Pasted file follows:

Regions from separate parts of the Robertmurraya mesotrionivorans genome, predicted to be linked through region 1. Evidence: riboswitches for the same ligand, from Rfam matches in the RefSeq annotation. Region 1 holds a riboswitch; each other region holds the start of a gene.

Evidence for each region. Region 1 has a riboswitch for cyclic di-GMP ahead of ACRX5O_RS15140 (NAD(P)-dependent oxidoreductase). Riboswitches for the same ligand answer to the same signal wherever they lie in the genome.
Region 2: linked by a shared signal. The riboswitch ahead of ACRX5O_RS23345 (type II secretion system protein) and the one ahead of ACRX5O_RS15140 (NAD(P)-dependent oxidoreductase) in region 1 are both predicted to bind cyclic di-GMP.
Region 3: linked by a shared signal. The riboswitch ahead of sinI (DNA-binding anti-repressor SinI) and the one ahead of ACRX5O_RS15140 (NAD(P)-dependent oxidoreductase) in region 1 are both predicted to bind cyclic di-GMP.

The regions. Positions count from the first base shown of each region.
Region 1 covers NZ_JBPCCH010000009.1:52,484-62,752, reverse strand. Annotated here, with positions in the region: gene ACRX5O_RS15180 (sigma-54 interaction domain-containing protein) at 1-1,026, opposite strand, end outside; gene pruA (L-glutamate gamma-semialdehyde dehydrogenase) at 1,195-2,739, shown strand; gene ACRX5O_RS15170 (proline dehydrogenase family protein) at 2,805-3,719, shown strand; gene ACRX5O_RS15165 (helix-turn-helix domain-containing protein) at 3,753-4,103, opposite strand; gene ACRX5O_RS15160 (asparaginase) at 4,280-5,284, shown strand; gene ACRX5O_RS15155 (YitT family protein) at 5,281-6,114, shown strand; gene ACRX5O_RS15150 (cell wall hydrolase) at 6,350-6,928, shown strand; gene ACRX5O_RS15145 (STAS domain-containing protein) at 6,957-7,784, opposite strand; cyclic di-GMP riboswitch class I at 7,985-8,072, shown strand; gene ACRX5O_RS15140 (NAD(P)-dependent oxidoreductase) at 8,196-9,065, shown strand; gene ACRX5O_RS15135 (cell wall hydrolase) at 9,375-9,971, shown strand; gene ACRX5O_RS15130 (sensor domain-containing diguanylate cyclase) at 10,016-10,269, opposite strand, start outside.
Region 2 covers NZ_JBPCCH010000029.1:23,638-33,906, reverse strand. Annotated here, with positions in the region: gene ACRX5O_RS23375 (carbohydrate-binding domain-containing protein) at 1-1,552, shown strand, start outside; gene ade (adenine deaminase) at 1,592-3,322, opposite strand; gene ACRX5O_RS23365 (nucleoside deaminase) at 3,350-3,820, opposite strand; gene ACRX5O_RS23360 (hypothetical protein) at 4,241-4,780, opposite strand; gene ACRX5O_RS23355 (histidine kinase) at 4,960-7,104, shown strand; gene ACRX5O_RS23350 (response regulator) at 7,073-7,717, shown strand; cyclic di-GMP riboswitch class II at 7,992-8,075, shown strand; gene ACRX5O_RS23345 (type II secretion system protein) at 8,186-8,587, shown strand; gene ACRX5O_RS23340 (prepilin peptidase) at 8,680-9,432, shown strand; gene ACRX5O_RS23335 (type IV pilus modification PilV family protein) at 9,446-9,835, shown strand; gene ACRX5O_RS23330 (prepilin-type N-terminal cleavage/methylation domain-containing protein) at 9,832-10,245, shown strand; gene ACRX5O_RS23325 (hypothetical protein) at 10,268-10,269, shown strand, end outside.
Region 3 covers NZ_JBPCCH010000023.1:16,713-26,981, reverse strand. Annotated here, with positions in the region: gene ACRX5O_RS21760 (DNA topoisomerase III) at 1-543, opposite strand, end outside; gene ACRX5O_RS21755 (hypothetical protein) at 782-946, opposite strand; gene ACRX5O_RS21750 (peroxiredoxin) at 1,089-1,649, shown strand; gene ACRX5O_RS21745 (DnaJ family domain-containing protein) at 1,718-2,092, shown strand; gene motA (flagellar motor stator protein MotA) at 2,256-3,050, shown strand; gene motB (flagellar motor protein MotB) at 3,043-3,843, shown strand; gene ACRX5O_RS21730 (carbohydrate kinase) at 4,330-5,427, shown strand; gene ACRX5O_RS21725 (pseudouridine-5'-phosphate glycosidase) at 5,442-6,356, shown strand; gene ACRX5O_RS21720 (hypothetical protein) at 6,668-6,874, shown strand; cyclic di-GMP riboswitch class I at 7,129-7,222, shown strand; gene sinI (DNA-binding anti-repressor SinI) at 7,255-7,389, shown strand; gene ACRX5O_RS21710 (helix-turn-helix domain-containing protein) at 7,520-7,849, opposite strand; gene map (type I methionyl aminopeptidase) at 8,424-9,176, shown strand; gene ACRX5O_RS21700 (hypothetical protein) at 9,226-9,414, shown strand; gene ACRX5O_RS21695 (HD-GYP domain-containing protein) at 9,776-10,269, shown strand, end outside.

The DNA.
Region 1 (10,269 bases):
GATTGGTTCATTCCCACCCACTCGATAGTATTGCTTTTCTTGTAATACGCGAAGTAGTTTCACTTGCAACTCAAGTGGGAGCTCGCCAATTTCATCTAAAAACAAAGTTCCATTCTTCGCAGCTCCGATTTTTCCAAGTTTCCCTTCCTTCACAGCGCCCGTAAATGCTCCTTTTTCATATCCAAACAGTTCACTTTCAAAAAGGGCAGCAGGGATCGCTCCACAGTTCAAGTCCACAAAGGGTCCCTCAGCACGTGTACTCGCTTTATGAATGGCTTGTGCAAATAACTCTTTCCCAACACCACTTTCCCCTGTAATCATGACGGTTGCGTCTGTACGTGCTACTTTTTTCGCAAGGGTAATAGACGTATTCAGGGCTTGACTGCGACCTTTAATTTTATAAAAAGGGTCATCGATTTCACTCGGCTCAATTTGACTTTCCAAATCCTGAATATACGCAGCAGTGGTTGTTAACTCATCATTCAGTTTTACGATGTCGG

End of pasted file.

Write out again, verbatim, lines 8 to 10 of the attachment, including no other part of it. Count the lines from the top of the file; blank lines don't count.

Region 3 covers NZ_JBPCCH010000023.1:16,713-26,981, reverse strand. Annotated here, with positions in the region: gene ACRX5O_RS21760 (DNA topoisomerase III) at 1-543, opposite strand, end outside; gene ACRX5O_RS21755 (hypothetical protein) at 782-946, opposite strand; gene ACRX5O_RS21750 (peroxiredoxin) at 1,089-1,649, shown strand; gene ACRX5O_RS21745 (DnaJ family domain-containing protein) at 1,718-2,092, shown strand; gene motA (flagellar motor stator protein MotA) at 2,256-3,050, shown strand; gene motB (flagellar motor protein MotB) at 3,043-3,843, shown strand; gene ACRX5O_RS21730 (carbohydrate kinase) at 4,330-5,427, shown strand; gene ACRX5O_RS21725 (pseudouridine-5'-phosphate glycosidase) at 5,442-6,356, shown strand; gene ACRX5O_RS21720 (hypothetical protein) at 6,668-6,874, shown strand; cyclic di-GMP riboswitch class I at 7,129-7,222, shown strand; gene sinI (DNA-binding anti-repressor SinI) at 7,255-7,389, shown strand; gene ACRX5O_RS21710 (helix-turn-helix domain-containing protein) at 7,520-7,849, opposite strand; gene map (type I methionyl aminopeptidase) at 8,424-9,176, shown strand; gene ACRX5O_RS21700 (hypothetical protein) at 9,226-9,414, shown strand; gene ACRX5O_RS21695 (HD-GYP domain-containing protein) at 9,776-10,269, shown strand, end outside.

The DNA.
Region 1 (10,269 bases):